Voices Podcast – Episode #2: Living Well with ‘Chronic’ Breast Cancer

Duncan and her husband snowshoeing.

Duncan and her husband snowshoeing.

Shortly after she was diagnosed with stage IV breast cancer, Duncan Finigan met with her oncologist, Eric Winer, MD, at the Susan F. Smith Center for Women’s Cancers at Dana-Farber.

“I can’t deal with this ‘stage’ thing,” Finigan told him right away.

In response, Winer said Finigan didn’t have to refer to her disease as “stage IV.” Instead, he told her she had a “treatable, non-curable condition.”

Finigan felt the weight of the world lift off her shoulders.

“While [metastatic breast cancer] is something that is ultimately life-threatening, it is a very treatable condition,” says Winer, who is the director of the Breast Oncology Program in the Susan F. Smith Center. “There is a lot of research going on and there is almost a certainty that we’re going to have new drugs available during the course of [Duncan’s] lifetime – the treatments we have today may not even be a fraction of what we have five or ten years from now.”

That advice, Finigan says, has allowed her to put her diagnosis into perspective and live life to the fullest.

“When I face a problem, my cancer has given me the opportunity to step away and say, ‘Does it really matter? Is it that big of a deal in your life?’” she says. “Or, I can just enjoy my life, get what I need to get done, and move on.”

Hear Finigan’s story by listening to the podcast episode below or click “download” to listen later. Subscribe options are also available via iTunes, Google Play, the Stitcher app, TuneIn app, and RSS.

The Voices podcast series features stories from cancer patients who share their experiences coping with their life-changing diagnoses and treatment. Season 1 of Voices features breast cancer patients. Visit the Voices page for more episodes and Dana-Farber’s podcast page for more information on other cancer podcast series.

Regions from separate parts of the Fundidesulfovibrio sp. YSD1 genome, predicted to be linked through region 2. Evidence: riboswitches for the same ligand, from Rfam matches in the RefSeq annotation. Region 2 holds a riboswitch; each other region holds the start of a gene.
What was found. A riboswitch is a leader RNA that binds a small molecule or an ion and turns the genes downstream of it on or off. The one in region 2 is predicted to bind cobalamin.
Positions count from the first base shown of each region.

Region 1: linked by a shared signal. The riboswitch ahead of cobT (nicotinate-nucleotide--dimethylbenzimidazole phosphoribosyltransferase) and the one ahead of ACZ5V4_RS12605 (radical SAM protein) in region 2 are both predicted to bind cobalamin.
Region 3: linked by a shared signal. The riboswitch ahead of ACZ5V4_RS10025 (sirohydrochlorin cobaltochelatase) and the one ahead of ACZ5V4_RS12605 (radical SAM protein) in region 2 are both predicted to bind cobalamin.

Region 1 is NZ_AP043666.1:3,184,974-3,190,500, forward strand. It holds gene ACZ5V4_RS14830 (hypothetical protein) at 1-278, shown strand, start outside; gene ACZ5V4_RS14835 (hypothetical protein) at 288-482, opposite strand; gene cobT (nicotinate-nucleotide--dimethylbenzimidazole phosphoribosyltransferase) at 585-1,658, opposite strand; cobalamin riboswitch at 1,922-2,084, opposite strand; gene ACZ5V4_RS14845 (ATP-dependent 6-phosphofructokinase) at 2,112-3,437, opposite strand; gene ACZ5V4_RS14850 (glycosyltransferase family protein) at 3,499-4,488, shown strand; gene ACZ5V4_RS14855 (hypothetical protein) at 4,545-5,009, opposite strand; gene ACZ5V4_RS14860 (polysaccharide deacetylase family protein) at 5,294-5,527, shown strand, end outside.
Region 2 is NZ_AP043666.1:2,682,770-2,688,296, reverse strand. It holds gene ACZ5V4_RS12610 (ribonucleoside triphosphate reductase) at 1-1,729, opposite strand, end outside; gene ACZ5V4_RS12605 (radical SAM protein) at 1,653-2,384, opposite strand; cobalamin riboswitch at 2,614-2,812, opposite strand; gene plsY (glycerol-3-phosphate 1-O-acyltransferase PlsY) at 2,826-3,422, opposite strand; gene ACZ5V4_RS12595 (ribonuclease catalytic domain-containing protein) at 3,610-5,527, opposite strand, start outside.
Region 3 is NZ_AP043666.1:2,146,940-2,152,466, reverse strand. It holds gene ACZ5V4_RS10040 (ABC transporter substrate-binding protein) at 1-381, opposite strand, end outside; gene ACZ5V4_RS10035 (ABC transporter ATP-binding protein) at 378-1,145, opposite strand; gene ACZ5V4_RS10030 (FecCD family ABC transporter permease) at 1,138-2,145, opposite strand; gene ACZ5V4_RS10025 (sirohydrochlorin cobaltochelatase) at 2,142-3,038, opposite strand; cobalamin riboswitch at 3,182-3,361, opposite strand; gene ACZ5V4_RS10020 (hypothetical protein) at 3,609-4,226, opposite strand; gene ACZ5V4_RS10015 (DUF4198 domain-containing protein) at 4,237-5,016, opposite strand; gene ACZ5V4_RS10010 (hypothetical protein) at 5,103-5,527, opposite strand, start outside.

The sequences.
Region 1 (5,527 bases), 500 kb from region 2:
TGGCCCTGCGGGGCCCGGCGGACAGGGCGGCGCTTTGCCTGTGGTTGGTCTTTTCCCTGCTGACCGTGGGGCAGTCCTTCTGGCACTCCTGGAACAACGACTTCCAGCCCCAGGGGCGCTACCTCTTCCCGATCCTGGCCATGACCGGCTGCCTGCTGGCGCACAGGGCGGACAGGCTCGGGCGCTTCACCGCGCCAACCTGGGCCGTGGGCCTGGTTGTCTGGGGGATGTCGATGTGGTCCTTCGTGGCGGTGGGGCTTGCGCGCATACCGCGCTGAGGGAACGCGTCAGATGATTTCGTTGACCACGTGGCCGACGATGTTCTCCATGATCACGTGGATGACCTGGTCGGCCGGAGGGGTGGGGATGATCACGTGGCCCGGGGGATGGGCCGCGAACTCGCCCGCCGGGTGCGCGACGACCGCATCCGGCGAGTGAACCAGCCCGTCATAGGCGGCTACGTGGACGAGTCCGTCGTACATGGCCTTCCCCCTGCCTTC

Comments Sort By Newest

One thought on “Voices Podcast – Episode #2: Living Well with ‘Chronic’ Breast Cancer

  1. Thank you! This mirrors my experience in so many ways and helps me to know that I’m not crazy for thinking of my diagnosis in this same manner. Duncan, you and I seem to be cut from similar cloth. Thank you for sharing your story. It’s something I’ll carry with me in my little internal library to refer to when the doubts and fear start to creep around.

  2. Thank you! This mirrors my experience in so many ways and helps me to know that I’m not crazy for thinking of my diagnosis in this same manner. Duncan, you and I seem to be cut from similar cloth. Thank you for sharing your story. It’s something I’ll carry with me in my little internal library to refer to when the doubts and fear start to creep around.

Comments are closed.

Make An Appointment

For adults: 877-960-1562

Quick access: Appointments as soon as the next day for new adult patients

For children: 888-733-4662

All content in these blogs is provided by independent writers and does not represent the opinions or advice of Dana-Farber Cancer Institute or its partners.

Latest Tweets

Dana-Farber @danafarber
Judy Wilkins tried four different #chemotherapy regiments over 18 grueling months to try to put her #lymphoma into… https://t.co/hkG0KBDuTD
Dana-Farber @danafarber
RT @KraftBloodDonor: The holidays are often a special time of need for blood and platelet donations. Schedule your life-saving donation now…
Dana-Farber @danafarber
Why is pancreatic cancer so difficult to treat? https://t.co/3DIHEM7iBh #pancreaticcancer https://t.co/SYNrSYfI5B

Republish our posts on your blog

Interested in sharing one of our stories on your blog? Feel free to republish this content! We just ask that you credit Dana-Farber, link to the original article, and refrain from making edits that change the original context. Questions? Email the editors at insight_blog@dfci.harvard.edu.